Boys may have a greater need to feel masculine during their teen years than at any other time of life. As they approach adulthood, they may have many secret fears about their ability to live up to the picture of manhood in their own minds. Boys often doubt whether they will have the necessary sexual powers to do what is expected of men. Some may doubt that they are handsome or smart enough to appeal to girls. Some who are shorter or slighter than the average may doubt their ability to stand up for their rights. Such doubts, of course, contribute to a boy’s insecurity about himself and may make him supersensitive to criticism. A self-accepting boy might laugh off criticisms of his manhood, because he feels within himself that they are not deserved, but such criticisms will cut deeply into a boy who has uncertainties of his own. I vividly remember a short, thin boy with glasses who fought like a tiger when a bigger boy called him a sissy. The short boy took a beating, but he won his classmates’ respect for his courage, which was what he wanted in the first place. He had to prove to himself, and to everyone else, that the charge was untrue.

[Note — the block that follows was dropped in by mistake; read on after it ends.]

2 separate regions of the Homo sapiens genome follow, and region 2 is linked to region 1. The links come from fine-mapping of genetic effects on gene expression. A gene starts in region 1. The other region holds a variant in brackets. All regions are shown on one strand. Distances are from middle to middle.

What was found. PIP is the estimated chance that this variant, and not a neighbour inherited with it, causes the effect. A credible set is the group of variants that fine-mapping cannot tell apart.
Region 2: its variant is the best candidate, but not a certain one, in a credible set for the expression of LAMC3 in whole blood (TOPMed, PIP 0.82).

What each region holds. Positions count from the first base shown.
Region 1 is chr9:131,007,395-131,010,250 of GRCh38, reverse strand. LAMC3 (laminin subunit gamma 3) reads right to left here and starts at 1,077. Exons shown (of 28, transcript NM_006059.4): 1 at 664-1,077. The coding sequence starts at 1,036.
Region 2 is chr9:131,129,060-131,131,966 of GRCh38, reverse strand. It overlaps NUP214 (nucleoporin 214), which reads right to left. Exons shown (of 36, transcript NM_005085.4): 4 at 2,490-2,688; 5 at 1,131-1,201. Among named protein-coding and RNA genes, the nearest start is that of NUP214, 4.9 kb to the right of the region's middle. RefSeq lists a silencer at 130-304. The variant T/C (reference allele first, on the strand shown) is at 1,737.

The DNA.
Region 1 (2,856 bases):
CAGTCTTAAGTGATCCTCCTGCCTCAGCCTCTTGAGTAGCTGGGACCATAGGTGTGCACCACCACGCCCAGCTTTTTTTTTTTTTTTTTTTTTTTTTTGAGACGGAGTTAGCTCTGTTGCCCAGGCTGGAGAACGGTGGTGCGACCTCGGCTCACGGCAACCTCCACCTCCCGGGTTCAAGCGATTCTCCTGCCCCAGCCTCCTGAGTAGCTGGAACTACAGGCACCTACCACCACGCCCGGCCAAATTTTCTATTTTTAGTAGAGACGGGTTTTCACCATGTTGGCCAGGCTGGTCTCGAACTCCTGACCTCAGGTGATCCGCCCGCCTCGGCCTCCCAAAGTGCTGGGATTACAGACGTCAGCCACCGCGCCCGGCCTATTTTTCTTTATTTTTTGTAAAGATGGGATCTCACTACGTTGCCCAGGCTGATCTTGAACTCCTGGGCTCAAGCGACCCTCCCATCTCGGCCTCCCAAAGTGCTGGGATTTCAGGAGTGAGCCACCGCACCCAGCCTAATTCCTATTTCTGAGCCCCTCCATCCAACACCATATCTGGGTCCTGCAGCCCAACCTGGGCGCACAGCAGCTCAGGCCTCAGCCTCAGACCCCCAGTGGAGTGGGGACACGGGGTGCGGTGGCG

Let me sum up how most boys want girls to react to them: They want girls to think that they are attractive, smart and, above all, masculine. They want to be considered strong enough physically, as well as mentally, to protect a girl from danger. They want to be regarded as confident and decisive. And, as I said earlier, they want to be thought of as having those qualities ~ whatever they may be ~ which they themselves accept as masculine.

Source: McGinnis, Tom. A Girl’s Guide to Dating and Going Steady. Garden City, N.Y.: Doubleday and Company, 1968.
~ pp. 53-55 ~

Boys, in 500 Words or Less

Thursday, July 15th, 2010

rough and readyQ Dear Miss Abigail:

What is the best way or sentence to sum up boys between the ages of thirteen and fifteen?


A Dear Meg:

Golly gee whiz, Miss Meg. You’re assignment is hard! I couldn’t find just one sentence to answer your question, so I’m going to ramble on a bit. Here is more than you ever wanted to know about teen boys, from authors Frances Bruce Strain, Harold Shyrock, Frank Howard Richardson, and Ellen Peck. Do I get an A?

1946: The Art of Conversation